Here’s a tip. Find out what plants are native to your location or grow well in your location. Drive around to professional garden installations and get an idea of what plants they are using. Ask a pro in your area if you need help. Garden centers are usually staffed with knowledgeable people. Ask them.

This will start you off with plants that will be more likely to grow in your own gardens.

Factor #6 - Soil Condition

Before planting, it’s very important to condition the soil. This is a common mistake beginning gardeners forget but it could make the difference between plants that live or die. Using a general soil amendment product will work fine.

At this point, in your garden journey, It’s not necessary to know about different fertilizers and when to use them. You just want to amend the soil with nutrients. Although you’ll find a lot of choice when it comes to fertilizers, the one we like and use is Miracle-Gro Garden Soil.

Lastly plant your plants and mulch your garden for that finished look.

Factor #7 - Choosing Your Mulch

Mulching your newly planted area is a gardening basic that many beginners know of, but many overlook.

What usually happens is that the previous steps take longer than expected and by now, most people are tired and want the project to end - so they call it quits.  After all, the garden has been planted and it looks great.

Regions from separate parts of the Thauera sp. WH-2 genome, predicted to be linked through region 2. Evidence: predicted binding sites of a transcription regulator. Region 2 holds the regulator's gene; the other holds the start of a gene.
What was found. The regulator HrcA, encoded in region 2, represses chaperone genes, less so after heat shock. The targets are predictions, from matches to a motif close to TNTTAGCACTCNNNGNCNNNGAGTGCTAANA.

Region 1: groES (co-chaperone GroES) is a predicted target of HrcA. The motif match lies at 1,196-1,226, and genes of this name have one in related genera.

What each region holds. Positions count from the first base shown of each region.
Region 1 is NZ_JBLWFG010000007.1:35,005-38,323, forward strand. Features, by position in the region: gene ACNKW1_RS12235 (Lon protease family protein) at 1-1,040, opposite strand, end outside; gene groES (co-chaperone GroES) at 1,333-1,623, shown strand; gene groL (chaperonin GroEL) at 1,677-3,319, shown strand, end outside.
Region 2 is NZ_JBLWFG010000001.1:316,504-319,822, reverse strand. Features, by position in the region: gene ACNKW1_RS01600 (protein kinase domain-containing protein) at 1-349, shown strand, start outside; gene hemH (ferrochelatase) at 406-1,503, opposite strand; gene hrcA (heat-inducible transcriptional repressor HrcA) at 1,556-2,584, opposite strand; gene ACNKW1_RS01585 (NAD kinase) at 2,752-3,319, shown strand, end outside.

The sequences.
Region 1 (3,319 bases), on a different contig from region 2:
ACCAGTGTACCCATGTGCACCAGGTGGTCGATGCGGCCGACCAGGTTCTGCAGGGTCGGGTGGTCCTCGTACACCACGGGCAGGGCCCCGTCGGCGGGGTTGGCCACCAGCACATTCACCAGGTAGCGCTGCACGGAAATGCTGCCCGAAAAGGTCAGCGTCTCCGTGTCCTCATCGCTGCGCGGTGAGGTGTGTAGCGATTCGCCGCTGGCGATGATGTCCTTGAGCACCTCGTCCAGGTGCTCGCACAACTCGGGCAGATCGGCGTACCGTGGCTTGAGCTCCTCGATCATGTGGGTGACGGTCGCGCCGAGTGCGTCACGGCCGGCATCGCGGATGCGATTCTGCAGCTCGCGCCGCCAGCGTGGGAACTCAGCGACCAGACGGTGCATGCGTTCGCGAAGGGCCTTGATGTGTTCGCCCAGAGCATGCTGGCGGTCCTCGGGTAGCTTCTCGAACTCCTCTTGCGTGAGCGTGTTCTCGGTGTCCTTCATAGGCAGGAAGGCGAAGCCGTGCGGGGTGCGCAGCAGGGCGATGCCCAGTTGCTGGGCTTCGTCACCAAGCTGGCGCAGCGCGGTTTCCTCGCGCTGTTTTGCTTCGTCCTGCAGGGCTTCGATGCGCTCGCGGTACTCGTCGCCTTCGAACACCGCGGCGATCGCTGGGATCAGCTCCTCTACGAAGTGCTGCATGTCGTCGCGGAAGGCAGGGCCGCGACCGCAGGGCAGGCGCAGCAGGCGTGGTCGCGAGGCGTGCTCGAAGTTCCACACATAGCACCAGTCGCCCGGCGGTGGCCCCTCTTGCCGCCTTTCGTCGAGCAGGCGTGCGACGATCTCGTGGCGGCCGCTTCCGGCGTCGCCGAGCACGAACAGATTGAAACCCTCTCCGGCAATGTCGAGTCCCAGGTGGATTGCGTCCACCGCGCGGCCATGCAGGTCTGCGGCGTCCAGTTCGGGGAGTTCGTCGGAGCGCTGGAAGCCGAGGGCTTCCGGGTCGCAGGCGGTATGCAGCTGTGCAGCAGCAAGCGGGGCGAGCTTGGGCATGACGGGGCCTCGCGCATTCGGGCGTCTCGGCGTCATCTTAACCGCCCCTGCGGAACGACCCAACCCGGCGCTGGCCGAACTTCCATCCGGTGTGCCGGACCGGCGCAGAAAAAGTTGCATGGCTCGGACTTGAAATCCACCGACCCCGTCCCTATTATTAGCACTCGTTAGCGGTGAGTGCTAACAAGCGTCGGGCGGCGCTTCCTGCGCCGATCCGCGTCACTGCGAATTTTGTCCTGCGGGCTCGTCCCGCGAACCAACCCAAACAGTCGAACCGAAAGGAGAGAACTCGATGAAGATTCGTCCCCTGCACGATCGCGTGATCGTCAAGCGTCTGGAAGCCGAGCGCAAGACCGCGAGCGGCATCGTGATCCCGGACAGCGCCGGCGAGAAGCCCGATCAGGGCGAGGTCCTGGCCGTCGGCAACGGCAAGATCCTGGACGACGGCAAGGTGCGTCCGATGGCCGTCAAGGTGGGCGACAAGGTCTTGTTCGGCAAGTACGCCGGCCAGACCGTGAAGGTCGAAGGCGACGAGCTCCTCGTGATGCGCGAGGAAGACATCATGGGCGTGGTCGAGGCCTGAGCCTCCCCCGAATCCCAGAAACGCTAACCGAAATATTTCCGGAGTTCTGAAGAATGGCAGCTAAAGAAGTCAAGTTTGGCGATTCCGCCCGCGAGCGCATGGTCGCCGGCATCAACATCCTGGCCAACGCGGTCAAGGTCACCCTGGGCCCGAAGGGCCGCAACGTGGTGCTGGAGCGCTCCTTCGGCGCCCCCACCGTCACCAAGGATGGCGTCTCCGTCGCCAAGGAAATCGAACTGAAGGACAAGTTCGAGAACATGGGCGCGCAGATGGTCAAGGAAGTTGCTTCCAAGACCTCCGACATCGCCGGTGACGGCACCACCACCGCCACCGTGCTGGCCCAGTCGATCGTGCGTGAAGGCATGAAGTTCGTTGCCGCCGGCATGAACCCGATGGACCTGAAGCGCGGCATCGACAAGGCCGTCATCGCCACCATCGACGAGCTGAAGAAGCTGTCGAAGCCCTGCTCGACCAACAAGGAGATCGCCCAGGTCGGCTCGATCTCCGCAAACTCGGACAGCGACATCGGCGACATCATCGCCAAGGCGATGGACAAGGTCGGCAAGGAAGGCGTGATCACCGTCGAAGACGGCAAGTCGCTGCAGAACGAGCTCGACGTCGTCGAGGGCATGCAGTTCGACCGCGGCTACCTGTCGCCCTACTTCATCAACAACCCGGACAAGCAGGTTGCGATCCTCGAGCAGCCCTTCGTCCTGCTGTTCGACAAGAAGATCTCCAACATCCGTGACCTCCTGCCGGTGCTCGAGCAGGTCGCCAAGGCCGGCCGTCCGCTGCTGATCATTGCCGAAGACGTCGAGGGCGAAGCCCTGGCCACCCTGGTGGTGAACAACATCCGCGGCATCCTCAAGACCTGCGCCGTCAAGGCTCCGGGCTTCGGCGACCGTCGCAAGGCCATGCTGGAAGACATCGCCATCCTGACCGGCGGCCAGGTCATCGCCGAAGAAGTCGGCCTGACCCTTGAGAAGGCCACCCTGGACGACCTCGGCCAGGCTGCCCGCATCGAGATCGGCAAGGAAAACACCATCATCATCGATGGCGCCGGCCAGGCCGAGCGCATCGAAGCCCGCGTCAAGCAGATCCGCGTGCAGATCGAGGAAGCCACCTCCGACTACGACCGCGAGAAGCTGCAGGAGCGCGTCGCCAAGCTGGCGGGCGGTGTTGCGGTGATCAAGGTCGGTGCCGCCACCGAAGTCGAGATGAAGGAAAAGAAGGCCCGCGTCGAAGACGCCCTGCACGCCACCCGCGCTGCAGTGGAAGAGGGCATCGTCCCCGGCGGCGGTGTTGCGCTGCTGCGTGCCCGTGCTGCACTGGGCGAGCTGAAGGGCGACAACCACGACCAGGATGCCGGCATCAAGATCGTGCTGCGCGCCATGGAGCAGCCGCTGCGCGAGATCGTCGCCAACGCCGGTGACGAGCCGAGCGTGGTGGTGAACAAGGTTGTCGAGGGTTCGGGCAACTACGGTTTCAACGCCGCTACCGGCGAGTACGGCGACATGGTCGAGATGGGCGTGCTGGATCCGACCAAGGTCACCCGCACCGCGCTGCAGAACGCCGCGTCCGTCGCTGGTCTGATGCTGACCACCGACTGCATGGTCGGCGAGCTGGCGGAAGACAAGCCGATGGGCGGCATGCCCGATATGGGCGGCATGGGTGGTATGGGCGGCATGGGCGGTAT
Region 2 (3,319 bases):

Well, it might look good now, but it will look even better after mulch is applied.

Mulch on the gardens actually accomplishes 2 things:

  1. Mulch makes the gardens look even better - giving them that finished appearance.
  2.  Even more important, mulch helps keep the soil moist, which is good for the plants.  This is because sun baking down on the surface of the ground will dry the ground out quicker.  If a layer of mulch is on the ground, the soil underneath will not dry out as quickly.

The bottom line is this... mulch is good for your plants - so do it.

To find out the best mulch for you, read our article on the different types of mulch here.

Factor #8 - Water, Water Everywhere

The one most important thing you can do to increase your odds of success is WATER YOU GARDEN.  Water, as I'm sure you know, is essential to life and that means plant life as well.  This is, by far, the biggest of all gardening basics that homeowners get wrong.

We've seen it with our clients over and over again.  One of THE most common reasons for plants not doing well is lack of water.

Homeowners will often times mistakenly think that because it rained, the plants have enough water.  This is most often not the case.  How do you tell when your plants need watering?  Read this article to find out.

So don't forget this important step.

To get our free guide that will help you with even more pro gardening tips you can start using immediately to transform your gardens, CLICK HERE NOW!

There you have it. A brief overview of how to get started for the beginning gardener.

Want more details? Browse through Garden Masterz. We have lots of free articles going into more details. Or, join our VIP club for personalized advice and other in depth guides.

Lastly, use our comment section regularly so we can get to know you better.

Happy gardening!